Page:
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Hybrid Cuban-American crocodiles on the rise

Emily Green

There’s a new Cuban crisis—the island country’s rare crocodile is being loved to death by its American cousin, a new study suggests.

Mating Cuban crocodiles and American crocodiles are creating hybrid offspring that threaten the survival of the Cuban species, which has dwindled to about 4,000 wild animals in two isolated Cuban swamps.

The ten-foot-long (three-meter-long) reptile is listed as critically endangered by the International Union for Conservation of Nature (IUCN).

“That means any loss of animals—be it loss in fact or loss through hybridization—is a grave concern,” said John G. Robinson, executive vice president for conservation and science at the Wildlife Conservation Society.

American crocodiles, which are found throughout the Caribbean, are not considered threatened by IUCN.

The animals have increasingly moved into the Cuban crocodile’s remaining freshwater habitat as it becomes more brackish—or salty—due to agricultural activities, said Robinson, who was not involved in the research.

The Cuban crocodile is the most terrestrial of the crocodiles—walking instead of waddling on their bellies like other croc species, he added.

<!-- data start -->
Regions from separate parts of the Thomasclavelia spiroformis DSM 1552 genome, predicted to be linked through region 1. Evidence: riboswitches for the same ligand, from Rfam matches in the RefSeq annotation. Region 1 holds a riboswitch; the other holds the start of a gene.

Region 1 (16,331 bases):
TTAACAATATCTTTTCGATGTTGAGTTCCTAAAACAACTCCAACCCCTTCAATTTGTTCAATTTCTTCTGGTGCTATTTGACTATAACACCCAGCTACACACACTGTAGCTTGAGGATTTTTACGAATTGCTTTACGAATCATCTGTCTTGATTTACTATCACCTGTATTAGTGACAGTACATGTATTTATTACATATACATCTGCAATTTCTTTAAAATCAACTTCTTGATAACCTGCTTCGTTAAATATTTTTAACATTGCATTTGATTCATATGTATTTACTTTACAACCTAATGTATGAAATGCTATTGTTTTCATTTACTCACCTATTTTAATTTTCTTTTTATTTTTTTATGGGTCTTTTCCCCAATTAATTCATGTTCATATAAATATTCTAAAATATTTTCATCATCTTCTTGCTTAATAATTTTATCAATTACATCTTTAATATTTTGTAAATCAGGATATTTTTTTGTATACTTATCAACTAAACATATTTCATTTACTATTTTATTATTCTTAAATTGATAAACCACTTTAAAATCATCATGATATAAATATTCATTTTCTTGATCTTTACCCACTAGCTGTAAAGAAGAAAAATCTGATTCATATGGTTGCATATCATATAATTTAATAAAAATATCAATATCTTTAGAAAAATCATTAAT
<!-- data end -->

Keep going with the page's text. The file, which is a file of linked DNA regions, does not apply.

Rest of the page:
“They’re very cool beasts.”

For the study, scientists led by Yoamel Milián-García, of the University of Havana, took DNA samples from 89 wild-caught crocodiles and 2 captive crocodiles.

Surprisingly, the results showed that American crocodiles living in Cuba are more closely related to Cuban crocodiles than to other American crocodile populations in Central America.

This suggests that the American and Cuban species are mating much more than thought.

When different species mate to create hybrids, genes mix, and eventually one lineage can cause the extinction of the other.

The scientists haven’t done behavioral studies to find out if the hybrids are stronger or more aggressive, which can sometimes happen when species interbreed.

Yet the study “will be a wake-up call” for conservationists in Cuba, who have already put a lot of effort into protecting the Zapata swamp—home to about 3,000 of the Cuban crocodiles, WCS’s Robinson said.

One obvious strategy, he said, would be to restore the flow of fresh water into the swamps, which would make the habitat less palatable for the American crocodile.

 
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